A is for Apple, D is for Discriminating Dress Code

Photo courtesy of Wikimedia Commons

Photo courtesy of Wikimedia Commons

By Carina Calderón

Dress code has been talked about time and time again. Among the female population, the phrase “dress code” receives nasty glares and turns of the stomach, and this should be no mystery. Most of the rules of a dress code apply to women. Don’t wear this, don’t wear that or you will be deemed a “distraction” to your peers. This explanation for the dress code is well known among high school students, as many seem to recognize and bring attention to the sexist issues the guidelines promote. Unfortunately, this problem does not only apply to high school students, but a much more naive age group as well: elementary school students.

In elementary school, students are exposed to the basics of academic subjects, other children with whom they build relationships, and guidelines that could form a foundation on what is “appropriate” in their minds. Students gain social skills and explore different activities that may interest them, and they deserve to do so without judgment. This becomes a major problem when much of the student population, especially females, are punished for what they wear. More so, that they are forced to change and are told that they are distracting their classmates.

Implementing a dress code at such a young age could have detrimental effects on females, considering that even now, as high school students, girls struggle with what messages are being communicated to them by having a dress code. Dress codes seem to subliminally tell females that their clothes are too revealing, that their body should not be shown in public, and that the male population is easily distracted by the female body. When I interviewed a concerned mother about her daughter’s dress code, she phrased the idea much better than I could.

Parent of a former student at a local school district Anne L. Thompson said, “The message [being communicated] is to [simply] cover up instead of teaching the boys to stop staring. This is teaching our girls that what they wear controls how other people act, that they are responsible for someone else’s behavior. We should not be teaching five-year old girls that they are responsible for other people’s behavior!”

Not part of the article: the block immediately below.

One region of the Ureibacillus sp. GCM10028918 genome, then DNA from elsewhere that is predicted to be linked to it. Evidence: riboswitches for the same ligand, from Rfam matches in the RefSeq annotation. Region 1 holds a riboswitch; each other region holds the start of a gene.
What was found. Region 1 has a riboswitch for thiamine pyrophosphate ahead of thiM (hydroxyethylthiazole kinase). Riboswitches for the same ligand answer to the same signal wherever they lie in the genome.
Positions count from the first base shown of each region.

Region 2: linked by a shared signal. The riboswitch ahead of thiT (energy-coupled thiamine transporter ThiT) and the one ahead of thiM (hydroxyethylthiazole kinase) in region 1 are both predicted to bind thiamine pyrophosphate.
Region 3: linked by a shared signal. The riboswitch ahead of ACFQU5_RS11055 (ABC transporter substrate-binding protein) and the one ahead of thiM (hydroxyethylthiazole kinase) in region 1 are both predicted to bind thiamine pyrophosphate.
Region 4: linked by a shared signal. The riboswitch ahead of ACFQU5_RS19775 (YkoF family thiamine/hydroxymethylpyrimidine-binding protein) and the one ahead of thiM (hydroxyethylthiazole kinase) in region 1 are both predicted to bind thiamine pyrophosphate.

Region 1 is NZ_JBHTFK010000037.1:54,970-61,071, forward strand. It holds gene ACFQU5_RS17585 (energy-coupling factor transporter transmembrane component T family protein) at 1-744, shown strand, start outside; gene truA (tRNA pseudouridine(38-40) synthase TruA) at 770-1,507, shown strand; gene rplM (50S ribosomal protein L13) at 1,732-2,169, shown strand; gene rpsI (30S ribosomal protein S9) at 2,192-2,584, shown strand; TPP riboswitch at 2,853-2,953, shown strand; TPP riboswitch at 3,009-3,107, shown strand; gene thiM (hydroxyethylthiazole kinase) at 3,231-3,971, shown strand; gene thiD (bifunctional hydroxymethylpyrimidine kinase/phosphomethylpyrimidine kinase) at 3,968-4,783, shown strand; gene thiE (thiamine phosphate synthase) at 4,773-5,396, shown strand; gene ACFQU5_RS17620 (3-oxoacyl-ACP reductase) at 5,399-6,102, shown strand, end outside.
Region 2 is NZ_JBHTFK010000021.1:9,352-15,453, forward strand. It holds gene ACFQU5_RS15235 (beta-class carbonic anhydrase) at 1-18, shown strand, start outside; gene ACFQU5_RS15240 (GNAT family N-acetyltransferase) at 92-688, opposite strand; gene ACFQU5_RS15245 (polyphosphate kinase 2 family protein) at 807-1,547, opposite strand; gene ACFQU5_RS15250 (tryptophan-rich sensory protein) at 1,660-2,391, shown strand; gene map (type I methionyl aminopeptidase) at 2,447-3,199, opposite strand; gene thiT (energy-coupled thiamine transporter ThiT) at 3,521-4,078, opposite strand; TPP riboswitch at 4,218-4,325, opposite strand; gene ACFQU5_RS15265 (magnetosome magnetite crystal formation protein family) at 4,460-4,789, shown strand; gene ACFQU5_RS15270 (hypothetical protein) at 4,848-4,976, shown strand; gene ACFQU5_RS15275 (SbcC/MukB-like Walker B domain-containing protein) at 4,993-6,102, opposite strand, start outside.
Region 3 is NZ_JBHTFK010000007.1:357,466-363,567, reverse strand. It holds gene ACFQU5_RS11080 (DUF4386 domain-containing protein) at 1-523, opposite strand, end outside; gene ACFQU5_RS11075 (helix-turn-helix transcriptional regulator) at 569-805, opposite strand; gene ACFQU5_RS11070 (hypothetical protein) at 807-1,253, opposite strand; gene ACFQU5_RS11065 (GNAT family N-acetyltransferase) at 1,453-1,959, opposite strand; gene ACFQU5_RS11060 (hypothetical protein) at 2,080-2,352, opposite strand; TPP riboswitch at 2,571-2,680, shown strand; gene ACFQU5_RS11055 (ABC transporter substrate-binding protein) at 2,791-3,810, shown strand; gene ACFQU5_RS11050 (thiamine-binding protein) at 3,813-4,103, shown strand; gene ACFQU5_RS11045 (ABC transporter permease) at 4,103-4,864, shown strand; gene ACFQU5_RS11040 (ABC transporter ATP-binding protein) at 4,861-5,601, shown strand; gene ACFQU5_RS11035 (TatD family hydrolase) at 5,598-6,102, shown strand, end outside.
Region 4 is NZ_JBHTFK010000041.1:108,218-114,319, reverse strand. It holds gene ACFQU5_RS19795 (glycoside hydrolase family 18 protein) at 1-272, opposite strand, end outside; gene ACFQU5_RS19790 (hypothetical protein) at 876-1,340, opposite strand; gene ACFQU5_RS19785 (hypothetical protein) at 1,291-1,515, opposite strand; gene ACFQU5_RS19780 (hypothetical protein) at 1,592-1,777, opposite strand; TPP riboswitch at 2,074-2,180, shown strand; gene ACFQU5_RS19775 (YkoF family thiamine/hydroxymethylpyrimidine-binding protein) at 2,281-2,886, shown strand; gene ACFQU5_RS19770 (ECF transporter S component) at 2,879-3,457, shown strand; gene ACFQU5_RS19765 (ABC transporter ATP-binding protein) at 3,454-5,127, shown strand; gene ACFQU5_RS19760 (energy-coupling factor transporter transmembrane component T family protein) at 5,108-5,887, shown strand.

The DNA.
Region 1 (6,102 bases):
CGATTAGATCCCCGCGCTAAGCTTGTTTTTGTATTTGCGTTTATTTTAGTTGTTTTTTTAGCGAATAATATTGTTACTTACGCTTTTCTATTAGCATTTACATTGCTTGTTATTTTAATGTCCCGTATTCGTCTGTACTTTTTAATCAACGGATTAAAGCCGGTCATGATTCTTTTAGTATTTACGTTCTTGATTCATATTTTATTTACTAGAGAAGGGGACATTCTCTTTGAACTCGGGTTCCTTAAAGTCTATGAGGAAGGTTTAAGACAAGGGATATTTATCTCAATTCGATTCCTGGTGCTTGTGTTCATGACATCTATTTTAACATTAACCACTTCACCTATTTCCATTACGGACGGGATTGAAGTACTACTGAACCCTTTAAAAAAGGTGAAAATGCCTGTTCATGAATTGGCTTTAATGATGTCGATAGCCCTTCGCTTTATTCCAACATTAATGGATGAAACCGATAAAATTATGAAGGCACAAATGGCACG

Although schools aim to make their dress code gender-neutral, they fail in explaining why these dress codes are important in the first place. Furthermore, they seem to paint the male as a predator and the female as prey. When applying this to the mindsets of elementary school students, the female child is essentially being taught that her body is sexualized. It encourages her to be self-conscious and ashamed of her body and restricts her from showing skin in public. This, even as a teenager, is a lot to take in as it serves as a precursor to the skewed perception of women in society. We are sexual creatures who are continuously objectified by the male population.

Thompson shared with me her daughter’s tragic mindset regarding clothing, demonstrating the lasting effects of dress code on elementary school students.

“To combat body shaming at school, I encourage her to be creative about her clothing,” Thompson explained. “[However,] she [does not] do it because she is conditioned to feel that it is inappropriate. We are teaching our Elementary School girls to be self conscious about their bodies. That is a message I think we can, and should, spare them at such a young age.”

Thompson went on to explain how this issue does not apply as much for her son. However, it  does suggest to male elementary school students that female students have something to cover. It communicates that it is okay to stare at their classmates’ bodies and that if they are distracted, it is the girls’ fault. Boys are being taught that their natural response to a female body is obsessive and that they can not control themselves.

The damaging effects of dress code have proved themselves real. We are not safe from the judgments made about us, as our clothes now define the kind of individual we are, even between the ages of five to ten. It is time for administrators to rethink how they shape their students’ minds.

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